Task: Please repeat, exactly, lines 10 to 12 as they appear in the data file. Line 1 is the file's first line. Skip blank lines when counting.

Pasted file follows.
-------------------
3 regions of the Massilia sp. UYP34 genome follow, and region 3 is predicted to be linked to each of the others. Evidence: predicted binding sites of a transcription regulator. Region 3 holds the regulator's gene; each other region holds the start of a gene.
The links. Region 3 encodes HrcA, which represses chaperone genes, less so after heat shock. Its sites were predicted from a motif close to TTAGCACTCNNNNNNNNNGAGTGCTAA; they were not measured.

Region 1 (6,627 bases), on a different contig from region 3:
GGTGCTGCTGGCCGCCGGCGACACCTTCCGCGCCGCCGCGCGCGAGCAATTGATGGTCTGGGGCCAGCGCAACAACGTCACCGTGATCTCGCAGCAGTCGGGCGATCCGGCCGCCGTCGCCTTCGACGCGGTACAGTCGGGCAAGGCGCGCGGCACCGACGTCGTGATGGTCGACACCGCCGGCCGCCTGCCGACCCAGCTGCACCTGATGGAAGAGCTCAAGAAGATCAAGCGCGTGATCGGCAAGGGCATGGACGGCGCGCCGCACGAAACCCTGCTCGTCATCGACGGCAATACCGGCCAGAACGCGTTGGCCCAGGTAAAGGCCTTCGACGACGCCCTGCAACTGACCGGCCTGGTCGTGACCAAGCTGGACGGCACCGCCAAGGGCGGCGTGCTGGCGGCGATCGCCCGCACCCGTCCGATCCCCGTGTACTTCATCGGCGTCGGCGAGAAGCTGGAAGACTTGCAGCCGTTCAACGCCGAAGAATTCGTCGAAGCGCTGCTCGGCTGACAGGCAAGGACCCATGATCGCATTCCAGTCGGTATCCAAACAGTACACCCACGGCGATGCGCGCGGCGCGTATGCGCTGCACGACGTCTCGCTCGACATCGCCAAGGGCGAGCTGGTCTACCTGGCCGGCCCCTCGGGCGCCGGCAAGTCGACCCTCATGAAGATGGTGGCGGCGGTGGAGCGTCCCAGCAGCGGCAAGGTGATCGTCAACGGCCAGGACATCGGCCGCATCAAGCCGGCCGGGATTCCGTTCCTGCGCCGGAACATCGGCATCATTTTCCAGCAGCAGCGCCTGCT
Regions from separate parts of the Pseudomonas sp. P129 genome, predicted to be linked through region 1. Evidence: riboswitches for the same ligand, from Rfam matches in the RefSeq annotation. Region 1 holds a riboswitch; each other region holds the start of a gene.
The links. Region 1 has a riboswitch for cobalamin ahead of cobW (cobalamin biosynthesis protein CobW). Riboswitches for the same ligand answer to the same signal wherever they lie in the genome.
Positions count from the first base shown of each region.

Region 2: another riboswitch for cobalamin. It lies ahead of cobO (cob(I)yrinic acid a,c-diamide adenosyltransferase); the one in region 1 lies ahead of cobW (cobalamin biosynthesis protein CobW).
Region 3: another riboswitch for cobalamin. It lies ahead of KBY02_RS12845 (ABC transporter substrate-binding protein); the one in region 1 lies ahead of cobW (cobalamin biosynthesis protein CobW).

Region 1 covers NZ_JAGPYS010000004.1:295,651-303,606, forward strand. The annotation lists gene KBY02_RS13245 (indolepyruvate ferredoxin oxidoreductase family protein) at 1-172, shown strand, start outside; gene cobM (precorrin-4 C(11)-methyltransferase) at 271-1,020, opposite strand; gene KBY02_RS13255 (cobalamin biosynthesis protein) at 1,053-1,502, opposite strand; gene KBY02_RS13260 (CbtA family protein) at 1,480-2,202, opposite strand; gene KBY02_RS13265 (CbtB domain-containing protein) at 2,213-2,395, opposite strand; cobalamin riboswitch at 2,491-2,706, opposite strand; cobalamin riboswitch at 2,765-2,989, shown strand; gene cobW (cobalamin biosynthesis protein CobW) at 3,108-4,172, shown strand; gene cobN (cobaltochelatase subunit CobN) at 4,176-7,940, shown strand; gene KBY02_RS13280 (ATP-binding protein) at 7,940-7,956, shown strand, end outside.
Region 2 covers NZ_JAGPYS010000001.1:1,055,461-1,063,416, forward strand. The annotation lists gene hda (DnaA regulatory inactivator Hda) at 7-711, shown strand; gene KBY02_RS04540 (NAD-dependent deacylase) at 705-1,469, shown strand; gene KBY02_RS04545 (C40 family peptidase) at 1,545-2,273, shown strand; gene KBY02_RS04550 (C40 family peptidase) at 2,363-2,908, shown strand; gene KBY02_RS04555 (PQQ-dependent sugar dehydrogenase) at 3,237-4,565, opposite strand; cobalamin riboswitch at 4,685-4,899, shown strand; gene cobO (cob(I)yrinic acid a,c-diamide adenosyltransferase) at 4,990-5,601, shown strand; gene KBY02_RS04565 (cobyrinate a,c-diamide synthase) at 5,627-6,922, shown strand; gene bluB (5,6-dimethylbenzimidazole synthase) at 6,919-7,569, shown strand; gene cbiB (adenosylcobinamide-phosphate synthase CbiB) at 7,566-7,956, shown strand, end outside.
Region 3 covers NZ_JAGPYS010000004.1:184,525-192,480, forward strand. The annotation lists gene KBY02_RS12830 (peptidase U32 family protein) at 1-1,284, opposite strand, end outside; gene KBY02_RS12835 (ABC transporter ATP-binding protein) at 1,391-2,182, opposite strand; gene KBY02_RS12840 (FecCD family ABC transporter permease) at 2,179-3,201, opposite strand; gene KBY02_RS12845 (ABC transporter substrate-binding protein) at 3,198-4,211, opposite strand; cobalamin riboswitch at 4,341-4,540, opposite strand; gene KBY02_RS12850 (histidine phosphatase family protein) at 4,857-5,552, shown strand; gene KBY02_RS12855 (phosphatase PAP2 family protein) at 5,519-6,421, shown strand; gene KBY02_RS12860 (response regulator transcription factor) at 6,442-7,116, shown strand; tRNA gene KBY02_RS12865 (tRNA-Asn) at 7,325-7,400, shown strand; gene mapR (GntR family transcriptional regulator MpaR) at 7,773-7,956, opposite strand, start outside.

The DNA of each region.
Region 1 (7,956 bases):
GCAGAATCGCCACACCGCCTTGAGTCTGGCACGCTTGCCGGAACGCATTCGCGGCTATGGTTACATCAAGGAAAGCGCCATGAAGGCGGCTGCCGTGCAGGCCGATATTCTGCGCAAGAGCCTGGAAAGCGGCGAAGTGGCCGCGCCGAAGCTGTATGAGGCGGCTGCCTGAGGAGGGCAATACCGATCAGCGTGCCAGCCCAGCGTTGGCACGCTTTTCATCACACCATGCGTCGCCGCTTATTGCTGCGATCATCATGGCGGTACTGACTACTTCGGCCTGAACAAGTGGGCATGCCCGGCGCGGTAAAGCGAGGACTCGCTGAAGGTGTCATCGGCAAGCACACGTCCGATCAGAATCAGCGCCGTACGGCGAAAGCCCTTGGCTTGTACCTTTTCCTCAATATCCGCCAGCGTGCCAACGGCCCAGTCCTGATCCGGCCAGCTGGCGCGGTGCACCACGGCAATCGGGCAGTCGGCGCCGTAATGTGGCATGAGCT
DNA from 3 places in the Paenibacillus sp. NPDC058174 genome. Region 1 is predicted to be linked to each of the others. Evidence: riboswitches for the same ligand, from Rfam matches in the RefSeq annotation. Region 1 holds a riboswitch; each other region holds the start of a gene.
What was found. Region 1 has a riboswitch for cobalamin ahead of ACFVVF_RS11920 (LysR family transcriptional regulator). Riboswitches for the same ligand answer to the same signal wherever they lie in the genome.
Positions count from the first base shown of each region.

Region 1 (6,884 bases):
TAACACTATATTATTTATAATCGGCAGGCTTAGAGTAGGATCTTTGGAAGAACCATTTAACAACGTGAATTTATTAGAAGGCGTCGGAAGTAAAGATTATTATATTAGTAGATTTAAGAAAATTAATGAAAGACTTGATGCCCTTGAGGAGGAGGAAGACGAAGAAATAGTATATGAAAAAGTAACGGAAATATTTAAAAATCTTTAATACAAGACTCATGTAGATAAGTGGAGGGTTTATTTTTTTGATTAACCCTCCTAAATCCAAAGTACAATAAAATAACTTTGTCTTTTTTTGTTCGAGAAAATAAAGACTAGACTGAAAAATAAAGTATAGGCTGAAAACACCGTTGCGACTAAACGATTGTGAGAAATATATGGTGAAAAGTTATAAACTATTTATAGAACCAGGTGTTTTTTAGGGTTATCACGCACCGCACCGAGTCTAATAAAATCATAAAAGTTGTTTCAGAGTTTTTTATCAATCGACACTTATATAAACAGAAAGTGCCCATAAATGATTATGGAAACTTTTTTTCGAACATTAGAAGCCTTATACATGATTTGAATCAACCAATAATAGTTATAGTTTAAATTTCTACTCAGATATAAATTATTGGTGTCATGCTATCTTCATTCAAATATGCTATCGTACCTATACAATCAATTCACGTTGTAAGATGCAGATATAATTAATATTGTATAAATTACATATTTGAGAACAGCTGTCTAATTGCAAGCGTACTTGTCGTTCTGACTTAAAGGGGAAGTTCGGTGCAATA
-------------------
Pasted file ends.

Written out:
Region 1 covers NZ_JAGPYS010000004.1:295,651-303,606, forward strand. The annotation lists gene KBY02_RS13245 (indolepyruvate ferredoxin oxidoreductase family protein) at 1-172, shown strand, start outside; gene cobM (precorrin-4 C(11)-methyltransferase) at 271-1,020, opposite strand; gene KBY02_RS13255 (cobalamin biosynthesis protein) at 1,053-1,502, opposite strand; gene KBY02_RS13260 (CbtA family protein) at 1,480-2,202, opposite strand; gene KBY02_RS13265 (CbtB domain-containing protein) at 2,213-2,395, opposite strand; cobalamin riboswitch at 2,491-2,706, opposite strand; cobalamin riboswitch at 2,765-2,989, shown strand; gene cobW (cobalamin biosynthesis protein CobW) at 3,108-4,172, shown strand; gene cobN (cobaltochelatase subunit CobN) at 4,176-7,940, shown strand; gene KBY02_RS13280 (ATP-binding protein) at 7,940-7,956, shown strand, end outside.
Region 2 covers NZ_JAGPYS010000001.1:1,055,461-1,063,416, forward strand. The annotation lists gene hda (DnaA regulatory inactivator Hda) at 7-711, shown strand; gene KBY02_RS04540 (NAD-dependent deacylase) at 705-1,469, shown strand; gene KBY02_RS04545 (C40 family peptidase) at 1,545-2,273, shown strand; gene KBY02_RS04550 (C40 family peptidase) at 2,363-2,908, shown strand; gene KBY02_RS04555 (PQQ-dependent sugar dehydrogenase) at 3,237-4,565, opposite strand; cobalamin riboswitch at 4,685-4,899, shown strand; gene cobO (cob(I)yrinic acid a,c-diamide adenosyltransferase) at 4,990-5,601, shown strand; gene KBY02_RS04565 (cobyrinate a,c-diamide synthase) at 5,627-6,922, shown strand; gene bluB (5,6-dimethylbenzimidazole synthase) at 6,919-7,569, shown strand; gene cbiB (adenosylcobinamide-phosphate synthase CbiB) at 7,566-7,956, shown strand, end outside.
Region 3 covers NZ_JAGPYS010000004.1:184,525-192,480, forward strand. The annotation lists gene KBY02_RS12830 (peptidase U32 family protein) at 1-1,284, opposite strand, end outside; gene KBY02_RS12835 (ABC transporter ATP-binding protein) at 1,391-2,182, opposite strand; gene KBY02_RS12840 (FecCD family ABC transporter permease) at 2,179-3,201, opposite strand; gene KBY02_RS12845 (ABC transporter substrate-binding protein) at 3,198-4,211, opposite strand; cobalamin riboswitch at 4,341-4,540, opposite strand; gene KBY02_RS12850 (histidine phosphatase family protein) at 4,857-5,552, shown strand; gene KBY02_RS12855 (phosphatase PAP2 family protein) at 5,519-6,421, shown strand; gene KBY02_RS12860 (response regulator transcription factor) at 6,442-7,116, shown strand; tRNA gene KBY02_RS12865 (tRNA-Asn) at 7,325-7,400, shown strand; gene mapR (GntR family transcriptional regulator MpaR) at 7,773-7,956, opposite strand, start outside.